Morning Under the Osprey
You have to believe these things go on
without us, the wake of my kayak,
an osprey circling the willow cove
for bluegill or perch, and words
that sink their points into your shoulders.
You know how beautiful spring begins—
buds swelling into flowers all over the fields
and a scent like youth collapsing
from the ripe trees along the lake edge.
Shoreline lilies at their brightest
begin to become the background
as white petals drift away,
ghosts passing out of our lives.
You have to believe in ghosts,
the shuffling they make in leaves,
the trees they fill with fireflies
just to make the night sparkle.
Because the only thing between lake
and sky is trust, the kayak gliding
across water like a life suspended
waiting for weight to lift or sink
but either way keep cutting forward
across the lake, an osprey always circling
overhead, the gestures of flowers opening
and closing on the morning’s breath
and on the beach there’s someone waiting—
ghosts you choose to follow
or who will follow you.
Van Gogh’s yellow sunflowers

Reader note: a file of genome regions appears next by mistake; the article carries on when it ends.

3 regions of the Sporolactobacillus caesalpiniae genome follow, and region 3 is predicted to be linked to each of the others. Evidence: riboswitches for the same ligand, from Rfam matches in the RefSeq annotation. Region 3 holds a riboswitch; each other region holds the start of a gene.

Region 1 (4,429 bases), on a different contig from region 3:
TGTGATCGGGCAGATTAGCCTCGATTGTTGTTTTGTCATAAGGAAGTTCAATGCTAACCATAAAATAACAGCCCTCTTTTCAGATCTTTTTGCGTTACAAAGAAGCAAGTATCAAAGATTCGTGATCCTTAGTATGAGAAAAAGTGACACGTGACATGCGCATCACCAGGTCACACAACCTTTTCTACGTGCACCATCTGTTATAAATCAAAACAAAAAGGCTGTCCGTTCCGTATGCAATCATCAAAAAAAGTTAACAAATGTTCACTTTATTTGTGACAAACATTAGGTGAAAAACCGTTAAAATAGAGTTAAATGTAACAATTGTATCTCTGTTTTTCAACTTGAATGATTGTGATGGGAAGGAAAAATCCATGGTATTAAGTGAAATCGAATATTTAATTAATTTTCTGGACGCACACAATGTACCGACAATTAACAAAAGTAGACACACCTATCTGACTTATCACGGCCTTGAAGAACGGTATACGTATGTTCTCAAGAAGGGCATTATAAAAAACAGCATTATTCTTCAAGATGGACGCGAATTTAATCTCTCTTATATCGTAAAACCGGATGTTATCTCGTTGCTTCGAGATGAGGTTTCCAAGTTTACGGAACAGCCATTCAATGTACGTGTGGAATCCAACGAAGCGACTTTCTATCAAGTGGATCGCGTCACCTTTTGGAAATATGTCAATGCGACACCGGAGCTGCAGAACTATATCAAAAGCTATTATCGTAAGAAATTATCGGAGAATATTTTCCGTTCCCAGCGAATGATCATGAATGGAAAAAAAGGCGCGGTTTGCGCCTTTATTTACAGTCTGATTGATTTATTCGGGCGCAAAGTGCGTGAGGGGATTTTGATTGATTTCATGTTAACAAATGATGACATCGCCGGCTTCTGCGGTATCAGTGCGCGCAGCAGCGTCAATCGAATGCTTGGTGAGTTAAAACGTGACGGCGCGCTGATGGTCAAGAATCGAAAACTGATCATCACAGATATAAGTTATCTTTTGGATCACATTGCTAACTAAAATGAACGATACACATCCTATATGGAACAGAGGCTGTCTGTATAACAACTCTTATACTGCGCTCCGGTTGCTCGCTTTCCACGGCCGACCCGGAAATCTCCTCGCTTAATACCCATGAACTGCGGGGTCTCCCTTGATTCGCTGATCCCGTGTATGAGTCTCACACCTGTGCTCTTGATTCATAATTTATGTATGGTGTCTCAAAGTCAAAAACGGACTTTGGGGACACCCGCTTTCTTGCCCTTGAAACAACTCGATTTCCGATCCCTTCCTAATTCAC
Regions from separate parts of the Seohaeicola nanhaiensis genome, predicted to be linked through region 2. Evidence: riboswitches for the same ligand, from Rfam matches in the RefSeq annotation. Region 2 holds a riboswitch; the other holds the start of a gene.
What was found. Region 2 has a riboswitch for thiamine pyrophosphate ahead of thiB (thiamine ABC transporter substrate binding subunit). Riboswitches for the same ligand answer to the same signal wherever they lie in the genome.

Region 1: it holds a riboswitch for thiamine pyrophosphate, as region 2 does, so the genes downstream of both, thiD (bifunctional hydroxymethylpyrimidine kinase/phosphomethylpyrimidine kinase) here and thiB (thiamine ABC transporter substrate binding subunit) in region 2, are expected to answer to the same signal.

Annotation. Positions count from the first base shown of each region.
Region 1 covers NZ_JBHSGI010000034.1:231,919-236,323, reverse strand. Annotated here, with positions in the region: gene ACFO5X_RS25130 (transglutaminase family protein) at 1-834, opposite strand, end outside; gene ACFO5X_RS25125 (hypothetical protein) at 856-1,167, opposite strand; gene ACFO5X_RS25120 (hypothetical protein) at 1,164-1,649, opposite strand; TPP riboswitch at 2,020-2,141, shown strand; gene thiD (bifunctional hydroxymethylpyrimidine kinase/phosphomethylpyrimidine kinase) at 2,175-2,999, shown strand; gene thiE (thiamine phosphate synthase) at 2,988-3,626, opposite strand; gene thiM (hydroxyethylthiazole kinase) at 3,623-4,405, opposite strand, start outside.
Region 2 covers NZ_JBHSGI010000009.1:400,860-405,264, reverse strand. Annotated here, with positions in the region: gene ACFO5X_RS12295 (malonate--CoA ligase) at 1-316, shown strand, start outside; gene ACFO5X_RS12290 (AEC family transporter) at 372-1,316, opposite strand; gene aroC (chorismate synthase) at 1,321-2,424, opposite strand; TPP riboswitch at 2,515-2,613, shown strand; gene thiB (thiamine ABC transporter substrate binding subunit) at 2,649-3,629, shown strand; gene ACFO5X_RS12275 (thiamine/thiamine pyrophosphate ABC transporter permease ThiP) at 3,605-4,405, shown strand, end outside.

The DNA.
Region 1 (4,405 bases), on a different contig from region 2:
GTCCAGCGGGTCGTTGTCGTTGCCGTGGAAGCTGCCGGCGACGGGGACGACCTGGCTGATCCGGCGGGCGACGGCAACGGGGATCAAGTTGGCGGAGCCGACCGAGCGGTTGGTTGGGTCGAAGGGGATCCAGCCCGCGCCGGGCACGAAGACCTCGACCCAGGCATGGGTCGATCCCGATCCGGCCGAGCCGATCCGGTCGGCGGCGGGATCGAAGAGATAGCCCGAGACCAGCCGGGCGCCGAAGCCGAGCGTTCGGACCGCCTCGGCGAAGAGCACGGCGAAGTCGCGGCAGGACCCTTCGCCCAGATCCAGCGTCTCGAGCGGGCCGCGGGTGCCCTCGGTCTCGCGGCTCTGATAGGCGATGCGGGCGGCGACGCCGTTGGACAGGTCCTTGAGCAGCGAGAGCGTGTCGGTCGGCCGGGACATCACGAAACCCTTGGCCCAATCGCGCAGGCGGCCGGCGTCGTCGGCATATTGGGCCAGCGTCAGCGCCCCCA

are turning toad brown
because the lead in them
can’t stand the light.
On the first day of spring
I think of gardens,
the insistence of tiny seeds
to spread their palms
across the earth.
Before he stepped with pistol
into that field of poppies,
Van Gogh’s yellow-stained fingers
cupped his head, held
his own hands, hot and cold.
Decay always begins
at the root of things, paint
drying on the brush,
the fission of neutrons
into a night bursting
The day always comes
when every sunrise
is a warning from the dark,
and every kiss
is a kiss goodbye.
So the things that kill us best,
kill us slowly,
roots pushing their fingers
through humus and rock,
foundations failing and crumbling.